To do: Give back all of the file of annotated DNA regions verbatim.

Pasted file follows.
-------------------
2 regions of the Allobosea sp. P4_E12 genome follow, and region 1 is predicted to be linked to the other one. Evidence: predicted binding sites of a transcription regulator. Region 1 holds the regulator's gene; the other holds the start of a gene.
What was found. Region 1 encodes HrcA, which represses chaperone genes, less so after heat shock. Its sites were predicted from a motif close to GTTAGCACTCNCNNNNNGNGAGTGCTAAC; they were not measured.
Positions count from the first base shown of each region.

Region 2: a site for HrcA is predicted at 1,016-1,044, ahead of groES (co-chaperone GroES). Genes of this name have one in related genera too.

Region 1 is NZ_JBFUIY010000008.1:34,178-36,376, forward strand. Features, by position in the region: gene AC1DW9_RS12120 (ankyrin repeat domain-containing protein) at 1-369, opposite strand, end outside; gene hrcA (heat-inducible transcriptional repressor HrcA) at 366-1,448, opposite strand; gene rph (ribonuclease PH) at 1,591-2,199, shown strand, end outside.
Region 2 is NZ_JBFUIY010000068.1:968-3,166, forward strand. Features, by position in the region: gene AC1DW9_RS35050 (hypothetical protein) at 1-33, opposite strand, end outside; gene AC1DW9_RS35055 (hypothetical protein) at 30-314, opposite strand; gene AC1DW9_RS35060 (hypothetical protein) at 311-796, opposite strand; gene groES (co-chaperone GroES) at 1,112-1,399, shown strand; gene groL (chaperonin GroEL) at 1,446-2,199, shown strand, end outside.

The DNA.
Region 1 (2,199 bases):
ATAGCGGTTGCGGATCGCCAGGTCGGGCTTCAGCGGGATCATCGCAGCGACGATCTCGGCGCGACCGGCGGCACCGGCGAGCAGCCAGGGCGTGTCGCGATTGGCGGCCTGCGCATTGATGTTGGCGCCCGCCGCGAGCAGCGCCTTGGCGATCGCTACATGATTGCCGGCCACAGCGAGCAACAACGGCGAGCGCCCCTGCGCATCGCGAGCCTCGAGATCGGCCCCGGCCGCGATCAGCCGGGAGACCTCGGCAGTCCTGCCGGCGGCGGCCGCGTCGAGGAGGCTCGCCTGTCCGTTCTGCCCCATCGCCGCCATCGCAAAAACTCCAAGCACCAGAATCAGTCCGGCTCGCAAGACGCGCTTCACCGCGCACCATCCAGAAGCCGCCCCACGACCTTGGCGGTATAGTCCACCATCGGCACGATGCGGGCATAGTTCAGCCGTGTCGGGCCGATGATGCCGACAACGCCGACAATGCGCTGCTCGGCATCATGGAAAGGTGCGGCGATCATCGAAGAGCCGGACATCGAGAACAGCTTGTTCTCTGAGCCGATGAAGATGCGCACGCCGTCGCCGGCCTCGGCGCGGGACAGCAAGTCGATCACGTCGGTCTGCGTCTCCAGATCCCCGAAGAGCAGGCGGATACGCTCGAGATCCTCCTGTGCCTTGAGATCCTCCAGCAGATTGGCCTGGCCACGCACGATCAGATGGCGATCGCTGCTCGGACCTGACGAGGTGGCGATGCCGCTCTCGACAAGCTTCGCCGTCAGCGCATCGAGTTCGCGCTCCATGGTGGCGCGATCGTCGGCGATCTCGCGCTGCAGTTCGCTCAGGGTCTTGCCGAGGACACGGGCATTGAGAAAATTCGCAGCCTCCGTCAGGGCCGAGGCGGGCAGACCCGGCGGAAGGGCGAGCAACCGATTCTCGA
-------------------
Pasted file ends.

2 regions of the Allobosea sp. P4_E12 genome follow, and region 1 is predicted to be linked to the other one. Evidence: predicted binding sites of a transcription regulator. Region 1 holds the regulator's gene; the other holds the start of a gene.
What was found. Region 1 encodes HrcA, which represses chaperone genes, less so after heat shock. Its sites were predicted from a motif close to GTTAGCACTCNCNNNNNGNGAGTGCTAAC; they were not measured.
Positions count from the first base shown of each region.

Region 2: a site for HrcA is predicted at 1,016-1,044, ahead of groES (co-chaperone GroES). Genes of this name have one in related genera too.

Region 1 is NZ_JBFUIY010000008.1:34,178-36,376, forward strand. Features, by position in the region: gene AC1DW9_RS12120 (ankyrin repeat domain-containing protein) at 1-369, opposite strand, end outside; gene hrcA (heat-inducible transcriptional repressor HrcA) at 366-1,448, opposite strand; gene rph (ribonuclease PH) at 1,591-2,199, shown strand, end outside.
Region 2 is NZ_JBFUIY010000068.1:968-3,166, forward strand. Features, by position in the region: gene AC1DW9_RS35050 (hypothetical protein) at 1-33, opposite strand, end outside; gene AC1DW9_RS35055 (hypothetical protein) at 30-314, opposite strand; gene AC1DW9_RS35060 (hypothetical protein) at 311-796, opposite strand; gene groES (co-chaperone GroES) at 1,112-1,399, shown strand; gene groL (chaperonin GroEL) at 1,446-2,199, shown strand, end outside.

The DNA.
Region 1 (2,199 bases):
ATAGCGGTTGCGGATCGCCAGGTCGGGCTTCAGCGGGATCATCGCAGCGACGATCTCGGCGCGACCGGCGGCACCGGCGAGCAGCCAGGGCGTGTCGCGATTGGCGGCCTGCGCATTGATGTTGGCGCCCGCCGCGAGCAGCGCCTTGGCGATCGCTACATGATTGCCGGCCACAGCGAGCAACAACGGCGAGCGCCCCTGCGCATCGCGAGCCTCGAGATCGGCCCCGGCCGCGATCAGCCGGGAGACCTCGGCAGTCCTGCCGGCGGCGGCCGCGTCGAGGAGGCTCGCCTGTCCGTTCTGCCCCATCGCCGCCATCGCAAAAACTCCAAGCACCAGAATCAGTCCGGCTCGCAAGACGCGCTTCACCGCGCACCATCCAGAAGCCGCCCCACGACCTTGGCGGTATAGTCCACCATCGGCACGATGCGGGCATAGTTCAGCCGTGTCGGGCCGATGATGCCGACAACGCCGACAATGCGCTGCTCGGCATCATGGAAAGGTGCGGCGATCATCGAAGAGCCGGACATCGAGAACAGCTTGTTCTCTGAGCCGATGAAGATGCGCACGCCGTCGCCGGCCTCGGCGCGGGACAGCAAGTCGATCACGTCGGTCTGCGTCTCCAGATCCCCGAAGAGCAGGCGGATACGCTCGAGATCCTCCTGTGCCTTGAGATCCTCCAGCAGATTGGCCTGGCCACGCACGATCAGATGGCGATCGCTGCTCGGACCTGACGAGGTGGCGATGCCGCTCTCGACAAGCTTCGCCGTCAGCGCATCGAGTTCGCGCTCCATGGTGGCGCGATCGTCGGCGATCTCGCGCTGCAGTTCGCTCAGGGTCTTGCCGAGGACACGGGCATTGAGAAAATTCGCAGCCTCCGTCAGGGCCGAGGCGGGCAGACCCGGCGGAAGGGCGAGCAACCGATTCTCGA